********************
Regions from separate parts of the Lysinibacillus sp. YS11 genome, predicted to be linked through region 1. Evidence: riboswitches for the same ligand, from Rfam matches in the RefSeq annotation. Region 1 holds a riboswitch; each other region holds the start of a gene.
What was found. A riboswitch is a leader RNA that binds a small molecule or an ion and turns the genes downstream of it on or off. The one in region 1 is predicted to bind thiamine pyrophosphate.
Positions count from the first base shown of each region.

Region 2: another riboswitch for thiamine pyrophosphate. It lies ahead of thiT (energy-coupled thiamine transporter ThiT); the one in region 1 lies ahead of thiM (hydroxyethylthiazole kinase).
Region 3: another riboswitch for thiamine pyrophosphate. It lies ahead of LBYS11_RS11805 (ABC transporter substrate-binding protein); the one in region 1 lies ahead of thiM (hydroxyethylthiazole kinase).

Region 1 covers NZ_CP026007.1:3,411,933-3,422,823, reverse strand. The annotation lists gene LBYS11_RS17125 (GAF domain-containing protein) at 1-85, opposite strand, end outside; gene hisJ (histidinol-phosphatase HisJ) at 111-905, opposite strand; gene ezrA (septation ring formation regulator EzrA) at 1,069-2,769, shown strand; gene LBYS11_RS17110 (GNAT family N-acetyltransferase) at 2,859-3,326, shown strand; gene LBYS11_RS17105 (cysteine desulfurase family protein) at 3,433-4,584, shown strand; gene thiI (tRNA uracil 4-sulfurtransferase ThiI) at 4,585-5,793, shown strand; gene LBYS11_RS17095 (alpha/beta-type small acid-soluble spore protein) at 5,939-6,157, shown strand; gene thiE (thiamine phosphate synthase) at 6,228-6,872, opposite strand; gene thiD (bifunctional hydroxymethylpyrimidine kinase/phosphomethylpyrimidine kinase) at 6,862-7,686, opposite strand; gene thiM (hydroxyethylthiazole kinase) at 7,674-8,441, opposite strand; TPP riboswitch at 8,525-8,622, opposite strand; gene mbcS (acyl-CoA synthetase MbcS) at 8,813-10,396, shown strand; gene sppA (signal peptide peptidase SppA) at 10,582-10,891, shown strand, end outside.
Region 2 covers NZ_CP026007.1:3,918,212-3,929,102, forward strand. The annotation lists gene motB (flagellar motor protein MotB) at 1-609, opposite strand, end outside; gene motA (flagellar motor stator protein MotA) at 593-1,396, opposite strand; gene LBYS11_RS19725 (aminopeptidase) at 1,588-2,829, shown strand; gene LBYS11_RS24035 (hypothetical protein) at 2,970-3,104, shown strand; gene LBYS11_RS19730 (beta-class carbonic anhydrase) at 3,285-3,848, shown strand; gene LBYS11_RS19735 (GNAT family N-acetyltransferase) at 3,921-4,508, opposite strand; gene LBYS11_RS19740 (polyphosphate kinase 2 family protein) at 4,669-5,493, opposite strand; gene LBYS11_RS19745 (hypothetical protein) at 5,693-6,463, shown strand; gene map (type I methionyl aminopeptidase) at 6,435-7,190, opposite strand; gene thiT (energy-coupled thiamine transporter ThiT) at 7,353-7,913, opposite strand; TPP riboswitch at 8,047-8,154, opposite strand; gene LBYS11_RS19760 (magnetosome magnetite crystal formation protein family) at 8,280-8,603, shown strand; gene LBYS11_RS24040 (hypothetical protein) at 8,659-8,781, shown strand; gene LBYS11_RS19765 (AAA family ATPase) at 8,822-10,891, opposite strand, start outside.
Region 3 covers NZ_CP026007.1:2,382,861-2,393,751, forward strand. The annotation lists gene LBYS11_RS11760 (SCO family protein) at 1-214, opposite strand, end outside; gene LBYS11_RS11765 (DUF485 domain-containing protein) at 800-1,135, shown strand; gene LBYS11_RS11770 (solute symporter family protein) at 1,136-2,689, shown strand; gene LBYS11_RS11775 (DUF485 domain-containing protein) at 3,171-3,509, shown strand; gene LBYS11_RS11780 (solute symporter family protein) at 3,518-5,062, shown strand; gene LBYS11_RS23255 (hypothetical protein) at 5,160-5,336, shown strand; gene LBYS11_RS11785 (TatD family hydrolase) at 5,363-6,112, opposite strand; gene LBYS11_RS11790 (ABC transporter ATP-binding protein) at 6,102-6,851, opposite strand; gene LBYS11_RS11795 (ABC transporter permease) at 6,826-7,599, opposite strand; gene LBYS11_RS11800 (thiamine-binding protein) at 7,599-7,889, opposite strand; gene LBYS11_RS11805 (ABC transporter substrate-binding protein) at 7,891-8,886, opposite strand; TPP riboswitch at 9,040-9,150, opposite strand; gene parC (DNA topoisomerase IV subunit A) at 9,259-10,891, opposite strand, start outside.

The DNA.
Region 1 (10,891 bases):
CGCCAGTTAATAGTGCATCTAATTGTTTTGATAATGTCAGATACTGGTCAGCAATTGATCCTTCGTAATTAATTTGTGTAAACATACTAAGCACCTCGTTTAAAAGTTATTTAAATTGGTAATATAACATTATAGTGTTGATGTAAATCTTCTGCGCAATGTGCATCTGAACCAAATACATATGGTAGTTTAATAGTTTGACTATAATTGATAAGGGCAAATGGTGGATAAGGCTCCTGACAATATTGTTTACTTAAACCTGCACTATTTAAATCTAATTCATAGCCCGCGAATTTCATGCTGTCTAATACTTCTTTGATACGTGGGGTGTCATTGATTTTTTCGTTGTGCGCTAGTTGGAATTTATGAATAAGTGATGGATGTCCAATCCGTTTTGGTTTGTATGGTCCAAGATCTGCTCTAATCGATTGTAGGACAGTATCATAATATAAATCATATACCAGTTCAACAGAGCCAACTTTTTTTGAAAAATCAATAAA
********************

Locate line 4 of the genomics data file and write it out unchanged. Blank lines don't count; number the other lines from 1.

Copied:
Region 2: another riboswitch for thiamine pyrophosphate. It lies ahead of thiT (energy-coupled thiamine transporter ThiT); the one in region 1 lies ahead of thiM (hydroxyethylthiazole kinase).